In lieu of a guest post about “gee I’m in South Africa and the atmosphere is CRAZY” ( *ahem* yes, I’m talking to you, E), this post will focus on two beverages no summer should be without: boba tea and sweet tea.
I was first introduced to boba when I went on a Teahouse run with the Chinese Christian Fellowship during Owl Weekend (Rice’s high school recruiting weekend) – and coincidentally became acquainted with one of my best Rice friends. Teahouse is kind of amazing. You grab some friends, get your boba, and snag one of the board games underneath the counter on the way to finding a table in the back room. Or you just talk, or surf the net. In hindsight, it was probably a good thing they closed the Teahouse in downtown Houston, or I probably would have been penniless last summer (the location was only four or five blocks away from where I worked). Boba is most popular in the Asian community, but is certainly not limited to it.
My current favorite is the lychee ice with lychee gel and tapioca, but there are really only two things that define boba for me: 1) Cold and 2) Tapioca. The wide straw helps, too. If you happen to be stuck someplace where boba tea is unavailable (for example, Israel, South Africa, or a university in the middle of a cornfield), then hit up your local Asian store for tapioca pearls:
There are also suppliers online if you’re super desperate. The tapioca should be boiled in water (ratio about 6 or 7:1 – water to tapioca) until all of the boba pearls have sunk – about 10-15 minutes. When you bite them, they should be chewy all the way through. After that, it’s up to you – you can coat them in a syrupy mixture of sugar and water, or just throw them in your pre-made, pre-chilled tea/cream tea/fruit and ice blend. The wide straw is important, too, so either get some where you get your boba, or be inventive and make one.
Sweet tea is essential to a Southern summer and depends on the principle of supersaturation. A solution is “saturated” when it can hold no more solute (in this case, sugar) in pure solution; it is “supersaturated” when it is tricked into holding more solute than it should be able to.
I’m a black tea girl. I’ve got several black teas sitting on my shelf, but my current go-to tea is the Brit import PG Tips, which has a very full-bodied taste. A friend introduced it to me, and only through iron discipline did I manage to hold out a full week before buying a box.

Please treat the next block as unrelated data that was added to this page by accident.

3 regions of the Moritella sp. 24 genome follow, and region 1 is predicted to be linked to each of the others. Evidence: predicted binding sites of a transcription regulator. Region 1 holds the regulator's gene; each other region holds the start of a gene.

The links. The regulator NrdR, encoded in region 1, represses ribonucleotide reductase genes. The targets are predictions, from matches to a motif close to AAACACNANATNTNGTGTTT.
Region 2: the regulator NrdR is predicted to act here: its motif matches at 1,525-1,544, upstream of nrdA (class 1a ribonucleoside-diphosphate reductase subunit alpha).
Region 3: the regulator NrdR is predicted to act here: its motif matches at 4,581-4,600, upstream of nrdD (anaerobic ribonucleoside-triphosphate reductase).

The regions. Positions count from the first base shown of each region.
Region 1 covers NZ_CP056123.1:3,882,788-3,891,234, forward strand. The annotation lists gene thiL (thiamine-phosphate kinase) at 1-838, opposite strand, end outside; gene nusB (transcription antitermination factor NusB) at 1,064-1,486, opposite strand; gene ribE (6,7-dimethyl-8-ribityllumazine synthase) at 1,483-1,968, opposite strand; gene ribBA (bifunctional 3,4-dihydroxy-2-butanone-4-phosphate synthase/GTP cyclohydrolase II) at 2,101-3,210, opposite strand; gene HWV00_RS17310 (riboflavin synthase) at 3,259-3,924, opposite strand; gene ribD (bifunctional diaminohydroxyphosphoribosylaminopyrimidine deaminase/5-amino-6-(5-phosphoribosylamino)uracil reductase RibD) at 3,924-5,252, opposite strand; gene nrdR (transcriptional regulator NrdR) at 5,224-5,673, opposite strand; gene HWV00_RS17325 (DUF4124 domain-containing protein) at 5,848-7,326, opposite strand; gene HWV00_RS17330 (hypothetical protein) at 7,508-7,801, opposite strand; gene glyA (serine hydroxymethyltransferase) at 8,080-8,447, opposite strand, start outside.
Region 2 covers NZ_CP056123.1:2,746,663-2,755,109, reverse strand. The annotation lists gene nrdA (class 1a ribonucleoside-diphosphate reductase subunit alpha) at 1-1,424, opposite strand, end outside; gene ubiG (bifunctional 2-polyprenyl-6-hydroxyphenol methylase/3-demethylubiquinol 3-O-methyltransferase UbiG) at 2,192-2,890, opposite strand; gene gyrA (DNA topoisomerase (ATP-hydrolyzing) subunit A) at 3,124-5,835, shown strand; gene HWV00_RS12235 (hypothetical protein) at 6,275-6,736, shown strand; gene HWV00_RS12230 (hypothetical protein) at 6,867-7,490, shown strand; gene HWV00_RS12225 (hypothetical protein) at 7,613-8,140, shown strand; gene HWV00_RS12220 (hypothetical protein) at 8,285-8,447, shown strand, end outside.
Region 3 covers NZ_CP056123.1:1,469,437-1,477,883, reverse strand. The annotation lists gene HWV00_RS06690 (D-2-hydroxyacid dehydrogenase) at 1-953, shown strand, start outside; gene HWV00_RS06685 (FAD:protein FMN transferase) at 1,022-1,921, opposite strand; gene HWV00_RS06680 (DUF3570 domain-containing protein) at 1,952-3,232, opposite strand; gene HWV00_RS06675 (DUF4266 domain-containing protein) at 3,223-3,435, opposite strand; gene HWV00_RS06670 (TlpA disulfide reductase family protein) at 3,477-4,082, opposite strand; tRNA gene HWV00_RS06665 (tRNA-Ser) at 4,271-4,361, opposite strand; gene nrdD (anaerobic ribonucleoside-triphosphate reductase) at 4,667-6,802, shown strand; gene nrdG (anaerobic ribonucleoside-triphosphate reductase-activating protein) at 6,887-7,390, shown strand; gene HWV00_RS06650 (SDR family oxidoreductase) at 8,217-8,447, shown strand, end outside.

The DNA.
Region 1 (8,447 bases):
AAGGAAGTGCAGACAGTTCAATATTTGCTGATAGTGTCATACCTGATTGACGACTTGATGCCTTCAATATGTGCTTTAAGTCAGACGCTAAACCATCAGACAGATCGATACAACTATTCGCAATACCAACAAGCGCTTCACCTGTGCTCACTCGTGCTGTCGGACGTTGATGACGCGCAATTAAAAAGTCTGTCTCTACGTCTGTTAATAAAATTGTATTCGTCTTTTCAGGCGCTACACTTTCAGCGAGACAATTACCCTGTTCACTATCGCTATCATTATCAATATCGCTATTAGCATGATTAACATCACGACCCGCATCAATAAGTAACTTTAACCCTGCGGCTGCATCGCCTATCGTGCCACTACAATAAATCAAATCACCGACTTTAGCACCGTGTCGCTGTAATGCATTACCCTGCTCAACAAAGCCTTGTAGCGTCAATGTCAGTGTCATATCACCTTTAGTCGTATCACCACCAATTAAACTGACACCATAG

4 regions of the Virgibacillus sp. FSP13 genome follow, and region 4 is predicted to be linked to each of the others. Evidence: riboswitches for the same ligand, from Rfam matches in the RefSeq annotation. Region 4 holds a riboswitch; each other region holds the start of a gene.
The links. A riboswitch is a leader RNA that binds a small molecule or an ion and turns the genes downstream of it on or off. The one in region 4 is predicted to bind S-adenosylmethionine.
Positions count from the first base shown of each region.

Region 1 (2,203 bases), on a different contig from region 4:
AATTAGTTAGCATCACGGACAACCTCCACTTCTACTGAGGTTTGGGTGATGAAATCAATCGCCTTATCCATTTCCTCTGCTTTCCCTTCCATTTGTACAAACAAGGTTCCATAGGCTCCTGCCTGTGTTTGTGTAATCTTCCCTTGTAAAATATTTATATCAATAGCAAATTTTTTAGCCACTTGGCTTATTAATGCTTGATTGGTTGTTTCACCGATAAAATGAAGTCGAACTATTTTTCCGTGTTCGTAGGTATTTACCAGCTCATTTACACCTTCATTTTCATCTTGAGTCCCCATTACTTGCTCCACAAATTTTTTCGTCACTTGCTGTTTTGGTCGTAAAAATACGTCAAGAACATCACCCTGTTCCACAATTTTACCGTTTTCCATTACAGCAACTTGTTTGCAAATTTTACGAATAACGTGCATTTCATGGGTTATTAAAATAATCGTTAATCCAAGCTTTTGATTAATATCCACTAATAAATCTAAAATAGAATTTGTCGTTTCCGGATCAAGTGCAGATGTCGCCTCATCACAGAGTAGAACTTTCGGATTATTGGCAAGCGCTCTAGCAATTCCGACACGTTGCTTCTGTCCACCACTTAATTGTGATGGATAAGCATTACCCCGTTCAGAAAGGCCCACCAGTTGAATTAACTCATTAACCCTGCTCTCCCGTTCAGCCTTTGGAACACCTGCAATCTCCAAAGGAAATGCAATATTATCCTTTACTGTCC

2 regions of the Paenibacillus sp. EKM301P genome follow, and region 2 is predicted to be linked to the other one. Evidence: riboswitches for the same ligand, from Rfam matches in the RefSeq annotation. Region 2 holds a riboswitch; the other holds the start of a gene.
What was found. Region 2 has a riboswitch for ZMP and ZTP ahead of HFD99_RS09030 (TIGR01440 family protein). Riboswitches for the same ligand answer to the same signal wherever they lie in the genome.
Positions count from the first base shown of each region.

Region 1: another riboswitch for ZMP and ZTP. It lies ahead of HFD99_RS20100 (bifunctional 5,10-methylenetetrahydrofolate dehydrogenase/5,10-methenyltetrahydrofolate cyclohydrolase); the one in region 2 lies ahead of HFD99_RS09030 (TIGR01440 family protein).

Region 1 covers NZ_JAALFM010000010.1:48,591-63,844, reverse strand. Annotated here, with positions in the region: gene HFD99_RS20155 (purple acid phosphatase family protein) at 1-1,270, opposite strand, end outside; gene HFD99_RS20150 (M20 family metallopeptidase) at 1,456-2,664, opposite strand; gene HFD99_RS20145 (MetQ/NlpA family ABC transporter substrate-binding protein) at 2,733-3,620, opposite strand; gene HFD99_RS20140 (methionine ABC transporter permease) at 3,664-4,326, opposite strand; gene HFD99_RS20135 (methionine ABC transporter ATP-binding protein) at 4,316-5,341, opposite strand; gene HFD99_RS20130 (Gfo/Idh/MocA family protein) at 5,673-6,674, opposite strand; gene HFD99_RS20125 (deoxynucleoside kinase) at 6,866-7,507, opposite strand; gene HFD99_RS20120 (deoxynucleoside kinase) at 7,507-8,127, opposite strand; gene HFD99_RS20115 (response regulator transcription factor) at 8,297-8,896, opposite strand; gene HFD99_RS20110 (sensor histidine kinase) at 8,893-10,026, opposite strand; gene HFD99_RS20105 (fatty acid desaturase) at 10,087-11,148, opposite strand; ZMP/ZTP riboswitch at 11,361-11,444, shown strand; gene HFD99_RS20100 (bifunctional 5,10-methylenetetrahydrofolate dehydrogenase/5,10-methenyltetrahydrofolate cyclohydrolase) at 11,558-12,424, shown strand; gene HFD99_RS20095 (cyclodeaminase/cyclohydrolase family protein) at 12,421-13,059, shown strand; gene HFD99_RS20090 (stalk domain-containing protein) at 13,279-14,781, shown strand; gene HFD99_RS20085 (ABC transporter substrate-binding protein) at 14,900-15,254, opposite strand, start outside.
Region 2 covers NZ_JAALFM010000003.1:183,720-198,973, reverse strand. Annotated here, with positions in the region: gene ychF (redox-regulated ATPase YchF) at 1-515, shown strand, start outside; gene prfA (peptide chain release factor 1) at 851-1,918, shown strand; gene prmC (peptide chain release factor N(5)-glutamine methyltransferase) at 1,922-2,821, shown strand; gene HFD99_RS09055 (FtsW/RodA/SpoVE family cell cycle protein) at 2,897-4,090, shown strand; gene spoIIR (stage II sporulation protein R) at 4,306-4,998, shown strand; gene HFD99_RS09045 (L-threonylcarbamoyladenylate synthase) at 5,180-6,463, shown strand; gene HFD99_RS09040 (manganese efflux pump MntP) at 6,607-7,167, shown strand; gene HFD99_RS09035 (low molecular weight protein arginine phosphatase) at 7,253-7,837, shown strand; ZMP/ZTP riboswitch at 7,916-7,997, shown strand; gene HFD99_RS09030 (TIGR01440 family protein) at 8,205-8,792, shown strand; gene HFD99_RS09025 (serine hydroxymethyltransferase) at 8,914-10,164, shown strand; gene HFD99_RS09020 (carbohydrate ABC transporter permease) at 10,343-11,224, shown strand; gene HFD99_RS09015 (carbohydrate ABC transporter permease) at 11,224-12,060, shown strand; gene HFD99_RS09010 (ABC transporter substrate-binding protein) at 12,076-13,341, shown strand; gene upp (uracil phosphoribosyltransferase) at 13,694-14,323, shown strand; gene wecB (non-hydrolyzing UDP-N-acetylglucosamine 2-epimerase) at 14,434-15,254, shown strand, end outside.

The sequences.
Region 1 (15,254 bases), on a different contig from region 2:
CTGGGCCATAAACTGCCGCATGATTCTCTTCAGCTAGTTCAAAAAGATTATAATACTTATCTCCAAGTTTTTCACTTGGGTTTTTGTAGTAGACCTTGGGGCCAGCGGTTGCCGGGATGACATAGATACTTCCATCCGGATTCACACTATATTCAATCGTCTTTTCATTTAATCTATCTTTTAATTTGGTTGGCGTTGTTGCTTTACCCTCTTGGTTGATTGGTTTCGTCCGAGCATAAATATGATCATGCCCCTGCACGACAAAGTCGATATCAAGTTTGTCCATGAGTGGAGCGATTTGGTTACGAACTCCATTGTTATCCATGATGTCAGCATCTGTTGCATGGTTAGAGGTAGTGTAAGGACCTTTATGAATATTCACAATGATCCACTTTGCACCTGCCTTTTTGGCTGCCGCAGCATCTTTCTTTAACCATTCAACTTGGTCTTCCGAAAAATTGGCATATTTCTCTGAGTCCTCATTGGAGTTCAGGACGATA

Here’s DIY sweet tea: For a quart, pour about 3.5 cups of boiling water into a pitcher and add four or five tea bags. Let them steep until the tea is slightly stronger than you prefer, and then pull them out and mix in a bunch of sugar. A hot liquid can hold more sugar (solute) than a cold liquid; saturation point is reached when there is so much sugar in the tea that it won’t dissolve anymore. After you’ve put in enough sugar to give yourself Type I Diabetes, throw in a bunch of ice cubes and stick the pitcher in the fridge. I assume that lemon and/or bourbon (but for goodness’ sake, no milk or cream) can also be added at your pleasure.
Sweet tea: white verandas, wicker furniture, and ceiling fans not included, but always brought to mind.
NOTE: I admit use of artistic license: I believe there is one place in Tel Aviv (if it’s still in business) where one can get boba (but not really tea): “Bubble Drinx” on Sheinkin near the Shuk haCarmel. It was this little counter squeezed in between two of the Euro-classy shops on that street. I think they also serve it at a Thai place near Purdue, so maybe South Africa is the only place in the world where you can’t get it, but I doubt it. Also, one of the best parts about Teahouse is the plastic they seal your cup with; if you can’t puncture the seal with your straw in one smooth, fluid motion, you fail at life.
In other news, the World Cup is awesome. I also may have a stress fracture in my femur – I won’t know for certain until maybe next Wednesday. If I do, I’ll be playing a lot less frisbee and cycling a lot more. Snikeys.
“American-style iced tea is the perfect drink for a hot, sunny day. It’s never really caught on in the UK, probably because the last time we had a hot, sunny day was back in 1957.” – Tom Holt